The Truth about Project Management

I love project management. I must, if I'm willing to spend time outside of work figuring out how to get better at it. Increasingly, though, I feel I'm in the minority in my preference for project managing. Many of my colleagues view PM work as administrative, clerical, insufferably dull, or all of the above. Those that profess an interest in it early in their careers later tell me that--thanks, but no thanks--their preference is to be a data scientist or a developer.

I don’t know what I want to do, but I do know I want to run screaming from project management.
— Everyone and their mom

This post isn't intended to rail against anyone's career ambitions. I firmly believe that everyone should pursue their passion. If it's not PM, no need to pretend for my sake or anyone else's. But, frequent statements like these among my new staff got me thinking. Why does PM get such a bad rap?? I decided to stand up for my chosen profession and debunk some of the stereotypes about what it means to be a project manager. Here are some of my favorites, some of which people have actually said to me in meetings!

Myth #1: Project management is not technical work.

  • Project management is a technical skill, just like any other. You can pursue certifications and/or degrees specializing in project management, just as in any other field. True, much of the work can be learned on the job without an education in the subject. Yet, this is true for many other career paths. Project management is still associated with a technical body of work, knowledge of which enhances job performance.

Myth #2: Anyone can do project management.

  • Yes, anyone can do anything. Believe in your dreams. But, the implication here is a bit more sinister. Subtext: a trained monkey can be a project manager. I'd revise this one slightly: anyone can do project management, but not everyone can do it well. Managing a project team requires superior emotional intelligence and communication skills, and I'd argue that these so-called "soft" skills are hard to teach and also hard to detect. You can't read someone's resume and confirm they are a good communicator.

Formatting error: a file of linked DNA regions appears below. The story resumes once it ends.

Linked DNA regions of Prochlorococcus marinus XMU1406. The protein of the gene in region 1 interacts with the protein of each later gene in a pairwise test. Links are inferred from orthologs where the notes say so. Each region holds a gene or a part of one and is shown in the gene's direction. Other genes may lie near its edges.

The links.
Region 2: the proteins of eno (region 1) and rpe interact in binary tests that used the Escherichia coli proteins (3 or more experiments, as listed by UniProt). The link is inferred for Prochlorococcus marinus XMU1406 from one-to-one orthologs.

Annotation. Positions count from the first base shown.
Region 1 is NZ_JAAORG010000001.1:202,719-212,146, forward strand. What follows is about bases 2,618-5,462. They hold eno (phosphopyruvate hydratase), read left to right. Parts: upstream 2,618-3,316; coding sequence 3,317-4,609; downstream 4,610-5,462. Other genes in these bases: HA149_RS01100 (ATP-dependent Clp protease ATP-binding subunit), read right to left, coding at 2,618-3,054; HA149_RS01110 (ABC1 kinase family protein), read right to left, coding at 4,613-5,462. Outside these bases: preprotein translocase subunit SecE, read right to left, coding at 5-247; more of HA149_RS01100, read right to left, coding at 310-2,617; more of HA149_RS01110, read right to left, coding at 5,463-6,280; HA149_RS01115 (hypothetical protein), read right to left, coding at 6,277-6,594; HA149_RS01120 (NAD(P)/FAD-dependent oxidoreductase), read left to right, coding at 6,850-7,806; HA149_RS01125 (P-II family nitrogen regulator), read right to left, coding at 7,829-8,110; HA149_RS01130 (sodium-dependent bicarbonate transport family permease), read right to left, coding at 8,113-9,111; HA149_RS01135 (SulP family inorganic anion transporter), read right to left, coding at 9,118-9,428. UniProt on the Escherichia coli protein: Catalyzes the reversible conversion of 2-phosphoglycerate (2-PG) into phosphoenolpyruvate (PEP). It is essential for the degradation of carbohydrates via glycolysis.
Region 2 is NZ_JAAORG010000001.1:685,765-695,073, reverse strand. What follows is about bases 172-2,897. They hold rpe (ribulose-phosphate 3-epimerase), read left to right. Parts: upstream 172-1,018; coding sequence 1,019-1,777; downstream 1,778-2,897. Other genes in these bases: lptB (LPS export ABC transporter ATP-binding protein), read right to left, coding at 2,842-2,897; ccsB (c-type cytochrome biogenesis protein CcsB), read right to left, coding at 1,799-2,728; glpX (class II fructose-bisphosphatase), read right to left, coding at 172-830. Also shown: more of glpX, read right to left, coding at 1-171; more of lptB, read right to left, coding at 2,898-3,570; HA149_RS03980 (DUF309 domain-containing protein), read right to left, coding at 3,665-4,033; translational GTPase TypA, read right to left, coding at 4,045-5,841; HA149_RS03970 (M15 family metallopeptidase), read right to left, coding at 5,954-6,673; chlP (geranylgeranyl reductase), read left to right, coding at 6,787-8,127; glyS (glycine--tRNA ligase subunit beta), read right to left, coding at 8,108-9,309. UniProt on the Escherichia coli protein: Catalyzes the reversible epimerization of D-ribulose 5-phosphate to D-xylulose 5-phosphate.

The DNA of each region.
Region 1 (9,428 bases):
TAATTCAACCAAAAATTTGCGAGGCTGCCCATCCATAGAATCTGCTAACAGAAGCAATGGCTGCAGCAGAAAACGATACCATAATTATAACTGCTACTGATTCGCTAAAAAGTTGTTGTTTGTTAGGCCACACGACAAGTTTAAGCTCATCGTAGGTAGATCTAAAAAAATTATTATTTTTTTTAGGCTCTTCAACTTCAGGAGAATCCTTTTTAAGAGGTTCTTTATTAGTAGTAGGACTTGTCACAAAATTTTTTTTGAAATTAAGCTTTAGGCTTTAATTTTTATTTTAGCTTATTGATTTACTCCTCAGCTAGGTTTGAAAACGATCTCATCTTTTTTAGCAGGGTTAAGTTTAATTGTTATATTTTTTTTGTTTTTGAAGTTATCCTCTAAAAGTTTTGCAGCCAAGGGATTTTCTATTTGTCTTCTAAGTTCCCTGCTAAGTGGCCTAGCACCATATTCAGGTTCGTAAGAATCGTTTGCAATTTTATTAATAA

Myth #3: Project management is boring.

  • Working with people is never boring! If managing a project were boring, then all projects would finish on time and on budget with no issues. I'll admit that there are some aspects to the job that are not the most glamorous or exciting. Again, this is likely true for any job. Also, the future is bright.

Myth #4: Project managers don't actually do work. All they do is talk to people.

  • This comment stems from ignorance. Project managers spend a lot of their time talking to people, it's true. What is not always evident is that all this talking often prevents future issues. PMs talk to their clients to prevent confusion and avoid future work shortages for their teams. They prevent roadblocks by removing obstacles to their teams' success. PMs also need to talk to others to command a working knowledge of work products (from Excel functions to software protocols to graphic design). That way, they can lend a hand to get things done.

Myth #5: Project management is not important/necessary.

  • Maybe I'm too close to this to have an objective opinion, but as long as there are people involved, project managers will not cease to exist. Can you successfully deliver a project without a PM? Yes, of course. But I guarantee that the project was more expensive, time-consuming, or inefficient than it needed to be. PMs grease the wheels to improve productivity.

Let me know in the comments if you agree or disagree with these stereotypes!